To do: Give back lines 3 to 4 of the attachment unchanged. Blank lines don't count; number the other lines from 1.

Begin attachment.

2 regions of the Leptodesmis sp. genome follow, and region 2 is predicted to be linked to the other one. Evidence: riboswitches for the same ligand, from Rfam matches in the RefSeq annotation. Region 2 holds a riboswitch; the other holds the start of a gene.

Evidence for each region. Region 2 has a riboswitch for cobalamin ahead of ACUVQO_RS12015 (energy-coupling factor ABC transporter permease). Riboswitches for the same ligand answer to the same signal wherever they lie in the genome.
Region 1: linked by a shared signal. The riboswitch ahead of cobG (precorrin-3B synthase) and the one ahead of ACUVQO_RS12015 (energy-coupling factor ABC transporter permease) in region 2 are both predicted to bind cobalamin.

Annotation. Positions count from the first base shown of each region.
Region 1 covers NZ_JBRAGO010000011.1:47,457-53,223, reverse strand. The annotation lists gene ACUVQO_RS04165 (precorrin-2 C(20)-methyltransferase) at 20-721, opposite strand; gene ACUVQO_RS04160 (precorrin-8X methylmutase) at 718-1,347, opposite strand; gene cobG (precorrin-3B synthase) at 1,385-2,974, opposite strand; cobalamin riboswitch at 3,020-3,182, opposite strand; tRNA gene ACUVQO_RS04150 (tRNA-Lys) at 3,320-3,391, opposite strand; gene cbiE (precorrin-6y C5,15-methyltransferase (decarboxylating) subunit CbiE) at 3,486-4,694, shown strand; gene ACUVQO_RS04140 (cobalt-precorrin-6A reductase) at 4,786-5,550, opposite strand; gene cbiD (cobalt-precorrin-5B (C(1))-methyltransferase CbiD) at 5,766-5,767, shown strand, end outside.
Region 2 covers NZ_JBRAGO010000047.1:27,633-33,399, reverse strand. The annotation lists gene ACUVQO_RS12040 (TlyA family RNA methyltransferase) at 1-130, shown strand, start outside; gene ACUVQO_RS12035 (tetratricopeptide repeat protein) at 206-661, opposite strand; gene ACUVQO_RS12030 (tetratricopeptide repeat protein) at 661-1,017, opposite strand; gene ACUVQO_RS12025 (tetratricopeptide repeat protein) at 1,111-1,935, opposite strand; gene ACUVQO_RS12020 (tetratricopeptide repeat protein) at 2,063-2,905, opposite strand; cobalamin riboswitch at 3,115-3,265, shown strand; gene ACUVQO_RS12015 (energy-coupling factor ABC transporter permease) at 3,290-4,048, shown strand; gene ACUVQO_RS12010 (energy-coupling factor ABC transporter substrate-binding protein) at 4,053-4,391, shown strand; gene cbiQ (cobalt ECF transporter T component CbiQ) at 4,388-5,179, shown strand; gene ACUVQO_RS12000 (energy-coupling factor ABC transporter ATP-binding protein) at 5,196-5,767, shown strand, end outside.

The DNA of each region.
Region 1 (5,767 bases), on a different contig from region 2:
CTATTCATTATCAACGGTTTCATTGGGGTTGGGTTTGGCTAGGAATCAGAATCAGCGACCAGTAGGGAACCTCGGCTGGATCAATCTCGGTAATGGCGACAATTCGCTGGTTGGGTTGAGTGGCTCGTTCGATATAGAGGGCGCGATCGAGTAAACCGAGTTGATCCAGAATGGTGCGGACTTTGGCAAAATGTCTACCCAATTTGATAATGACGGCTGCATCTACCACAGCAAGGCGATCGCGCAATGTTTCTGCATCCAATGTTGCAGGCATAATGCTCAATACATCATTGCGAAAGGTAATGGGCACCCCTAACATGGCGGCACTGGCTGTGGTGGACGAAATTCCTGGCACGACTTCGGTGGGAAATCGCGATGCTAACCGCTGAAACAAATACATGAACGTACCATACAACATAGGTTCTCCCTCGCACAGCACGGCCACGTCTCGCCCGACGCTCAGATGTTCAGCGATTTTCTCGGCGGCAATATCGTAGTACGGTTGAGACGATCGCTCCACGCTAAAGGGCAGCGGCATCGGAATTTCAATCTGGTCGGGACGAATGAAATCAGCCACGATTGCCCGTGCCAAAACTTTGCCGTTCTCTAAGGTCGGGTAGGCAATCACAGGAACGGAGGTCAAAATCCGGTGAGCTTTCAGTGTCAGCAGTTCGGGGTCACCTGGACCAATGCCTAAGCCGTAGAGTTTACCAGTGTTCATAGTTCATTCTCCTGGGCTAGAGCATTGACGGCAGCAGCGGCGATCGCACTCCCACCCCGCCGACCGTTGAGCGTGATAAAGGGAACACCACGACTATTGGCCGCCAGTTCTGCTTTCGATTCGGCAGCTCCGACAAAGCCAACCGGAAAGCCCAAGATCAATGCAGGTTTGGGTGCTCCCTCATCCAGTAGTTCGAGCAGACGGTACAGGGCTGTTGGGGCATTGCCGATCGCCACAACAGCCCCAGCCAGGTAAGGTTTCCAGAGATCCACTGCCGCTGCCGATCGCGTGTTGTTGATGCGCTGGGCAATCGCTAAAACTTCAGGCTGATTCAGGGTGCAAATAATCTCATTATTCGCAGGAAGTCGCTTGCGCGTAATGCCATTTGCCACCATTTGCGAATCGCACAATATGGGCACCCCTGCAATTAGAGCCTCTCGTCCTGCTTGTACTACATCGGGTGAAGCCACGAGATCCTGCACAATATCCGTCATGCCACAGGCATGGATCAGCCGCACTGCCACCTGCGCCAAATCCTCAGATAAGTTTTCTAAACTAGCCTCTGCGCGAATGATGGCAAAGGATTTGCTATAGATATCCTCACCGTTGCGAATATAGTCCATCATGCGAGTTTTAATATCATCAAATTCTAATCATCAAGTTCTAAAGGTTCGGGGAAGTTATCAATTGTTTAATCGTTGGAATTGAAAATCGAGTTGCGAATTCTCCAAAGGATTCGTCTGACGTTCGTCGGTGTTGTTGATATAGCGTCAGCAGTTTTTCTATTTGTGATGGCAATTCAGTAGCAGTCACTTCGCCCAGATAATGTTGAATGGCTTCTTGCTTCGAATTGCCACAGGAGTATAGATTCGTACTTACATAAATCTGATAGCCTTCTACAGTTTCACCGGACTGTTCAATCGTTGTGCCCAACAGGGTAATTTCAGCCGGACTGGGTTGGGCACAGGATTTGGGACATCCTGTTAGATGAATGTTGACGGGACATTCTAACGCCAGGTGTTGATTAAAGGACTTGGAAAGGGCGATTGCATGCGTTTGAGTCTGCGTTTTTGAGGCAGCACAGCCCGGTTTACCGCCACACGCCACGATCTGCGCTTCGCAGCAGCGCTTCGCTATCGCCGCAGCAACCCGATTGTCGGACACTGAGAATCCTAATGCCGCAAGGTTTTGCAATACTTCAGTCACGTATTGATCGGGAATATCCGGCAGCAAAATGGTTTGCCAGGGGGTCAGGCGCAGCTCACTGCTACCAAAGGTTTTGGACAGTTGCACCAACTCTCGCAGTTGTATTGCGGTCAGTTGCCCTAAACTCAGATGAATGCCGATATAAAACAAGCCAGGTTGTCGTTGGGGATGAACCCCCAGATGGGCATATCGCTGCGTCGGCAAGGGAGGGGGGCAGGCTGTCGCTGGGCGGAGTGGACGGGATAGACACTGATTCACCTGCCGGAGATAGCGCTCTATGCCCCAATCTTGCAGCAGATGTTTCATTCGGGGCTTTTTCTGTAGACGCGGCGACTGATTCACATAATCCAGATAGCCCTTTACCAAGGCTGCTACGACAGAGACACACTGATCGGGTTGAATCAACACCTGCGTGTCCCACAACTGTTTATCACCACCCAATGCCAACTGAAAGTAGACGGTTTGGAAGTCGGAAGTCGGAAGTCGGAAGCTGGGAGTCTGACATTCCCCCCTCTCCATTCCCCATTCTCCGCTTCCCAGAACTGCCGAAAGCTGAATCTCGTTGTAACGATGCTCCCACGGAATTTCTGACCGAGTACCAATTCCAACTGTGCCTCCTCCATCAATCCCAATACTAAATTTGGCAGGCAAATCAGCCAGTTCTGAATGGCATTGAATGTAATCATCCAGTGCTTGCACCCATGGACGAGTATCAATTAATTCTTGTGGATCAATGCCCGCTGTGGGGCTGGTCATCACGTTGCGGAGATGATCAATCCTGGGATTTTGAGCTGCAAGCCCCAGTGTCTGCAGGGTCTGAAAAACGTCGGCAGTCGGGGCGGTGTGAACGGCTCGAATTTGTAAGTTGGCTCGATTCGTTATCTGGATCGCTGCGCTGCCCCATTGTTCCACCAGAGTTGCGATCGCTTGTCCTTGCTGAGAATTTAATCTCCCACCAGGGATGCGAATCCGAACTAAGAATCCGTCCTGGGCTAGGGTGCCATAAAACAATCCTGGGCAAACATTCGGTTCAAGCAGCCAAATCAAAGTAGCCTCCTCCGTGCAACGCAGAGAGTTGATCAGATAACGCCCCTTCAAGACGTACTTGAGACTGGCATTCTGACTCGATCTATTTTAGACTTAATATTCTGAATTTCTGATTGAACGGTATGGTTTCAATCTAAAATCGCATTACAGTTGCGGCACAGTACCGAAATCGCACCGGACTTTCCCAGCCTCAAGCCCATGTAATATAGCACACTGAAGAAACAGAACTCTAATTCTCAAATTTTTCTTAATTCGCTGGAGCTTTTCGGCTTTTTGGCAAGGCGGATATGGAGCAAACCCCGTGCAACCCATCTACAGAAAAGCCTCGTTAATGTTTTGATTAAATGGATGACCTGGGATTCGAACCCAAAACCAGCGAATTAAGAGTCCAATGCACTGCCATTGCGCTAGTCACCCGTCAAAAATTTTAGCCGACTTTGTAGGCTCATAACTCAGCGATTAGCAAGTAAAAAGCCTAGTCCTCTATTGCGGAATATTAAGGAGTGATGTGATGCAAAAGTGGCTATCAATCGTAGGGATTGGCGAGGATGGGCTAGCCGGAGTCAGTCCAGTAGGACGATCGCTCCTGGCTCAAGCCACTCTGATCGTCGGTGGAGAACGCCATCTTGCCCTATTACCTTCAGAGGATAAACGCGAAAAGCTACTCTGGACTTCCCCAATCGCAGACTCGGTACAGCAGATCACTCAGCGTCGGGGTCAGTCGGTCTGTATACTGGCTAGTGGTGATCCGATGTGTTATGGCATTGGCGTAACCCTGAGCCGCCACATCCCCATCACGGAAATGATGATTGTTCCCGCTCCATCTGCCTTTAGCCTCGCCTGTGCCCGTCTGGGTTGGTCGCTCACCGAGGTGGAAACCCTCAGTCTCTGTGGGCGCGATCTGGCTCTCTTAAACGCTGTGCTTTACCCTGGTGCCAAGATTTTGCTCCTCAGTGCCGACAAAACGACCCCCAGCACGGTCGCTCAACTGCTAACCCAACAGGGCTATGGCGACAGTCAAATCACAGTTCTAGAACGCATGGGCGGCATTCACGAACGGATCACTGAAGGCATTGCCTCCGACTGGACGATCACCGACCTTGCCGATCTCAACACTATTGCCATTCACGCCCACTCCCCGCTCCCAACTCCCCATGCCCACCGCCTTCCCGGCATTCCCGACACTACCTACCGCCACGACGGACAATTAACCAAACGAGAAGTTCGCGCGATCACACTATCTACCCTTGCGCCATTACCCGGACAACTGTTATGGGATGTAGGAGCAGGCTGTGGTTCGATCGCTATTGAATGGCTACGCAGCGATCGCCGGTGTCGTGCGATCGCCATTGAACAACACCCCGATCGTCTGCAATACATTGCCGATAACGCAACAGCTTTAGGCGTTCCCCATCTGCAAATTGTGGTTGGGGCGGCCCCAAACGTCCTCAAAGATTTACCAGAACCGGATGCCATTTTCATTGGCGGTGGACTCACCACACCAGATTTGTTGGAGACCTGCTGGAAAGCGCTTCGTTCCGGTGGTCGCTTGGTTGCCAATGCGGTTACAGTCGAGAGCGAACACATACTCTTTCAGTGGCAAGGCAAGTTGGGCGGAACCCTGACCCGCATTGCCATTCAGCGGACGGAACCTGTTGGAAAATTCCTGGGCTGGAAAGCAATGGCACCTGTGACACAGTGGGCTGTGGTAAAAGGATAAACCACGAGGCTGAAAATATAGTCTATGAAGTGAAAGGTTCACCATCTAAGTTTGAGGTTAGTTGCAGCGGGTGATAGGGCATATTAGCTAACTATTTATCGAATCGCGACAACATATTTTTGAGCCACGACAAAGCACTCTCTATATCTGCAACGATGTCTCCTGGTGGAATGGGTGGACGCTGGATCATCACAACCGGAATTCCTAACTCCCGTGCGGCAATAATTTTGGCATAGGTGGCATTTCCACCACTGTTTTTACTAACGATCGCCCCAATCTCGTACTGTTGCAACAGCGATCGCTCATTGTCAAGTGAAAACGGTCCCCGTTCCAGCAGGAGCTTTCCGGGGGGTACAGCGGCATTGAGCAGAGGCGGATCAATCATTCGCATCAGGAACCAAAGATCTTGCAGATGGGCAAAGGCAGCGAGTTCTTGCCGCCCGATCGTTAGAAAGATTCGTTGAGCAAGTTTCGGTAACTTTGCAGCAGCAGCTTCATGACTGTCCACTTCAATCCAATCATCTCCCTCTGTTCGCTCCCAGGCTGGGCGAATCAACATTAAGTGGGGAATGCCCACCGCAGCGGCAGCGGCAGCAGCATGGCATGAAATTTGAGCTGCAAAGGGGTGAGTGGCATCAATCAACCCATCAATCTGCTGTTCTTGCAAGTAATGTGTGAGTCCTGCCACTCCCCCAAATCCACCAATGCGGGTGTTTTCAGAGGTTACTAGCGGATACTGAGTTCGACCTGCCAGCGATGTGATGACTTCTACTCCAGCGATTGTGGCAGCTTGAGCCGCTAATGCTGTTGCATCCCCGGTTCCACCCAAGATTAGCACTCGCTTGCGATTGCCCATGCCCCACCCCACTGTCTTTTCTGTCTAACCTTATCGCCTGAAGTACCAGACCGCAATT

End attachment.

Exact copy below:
Region 1: linked by a shared signal. The riboswitch ahead of cobG (precorrin-3B synthase) and the one ahead of ACUVQO_RS12015 (energy-coupling factor ABC transporter permease) in region 2 are both predicted to bind cobalamin.

Annotation. Positions count from the first base shown of each region.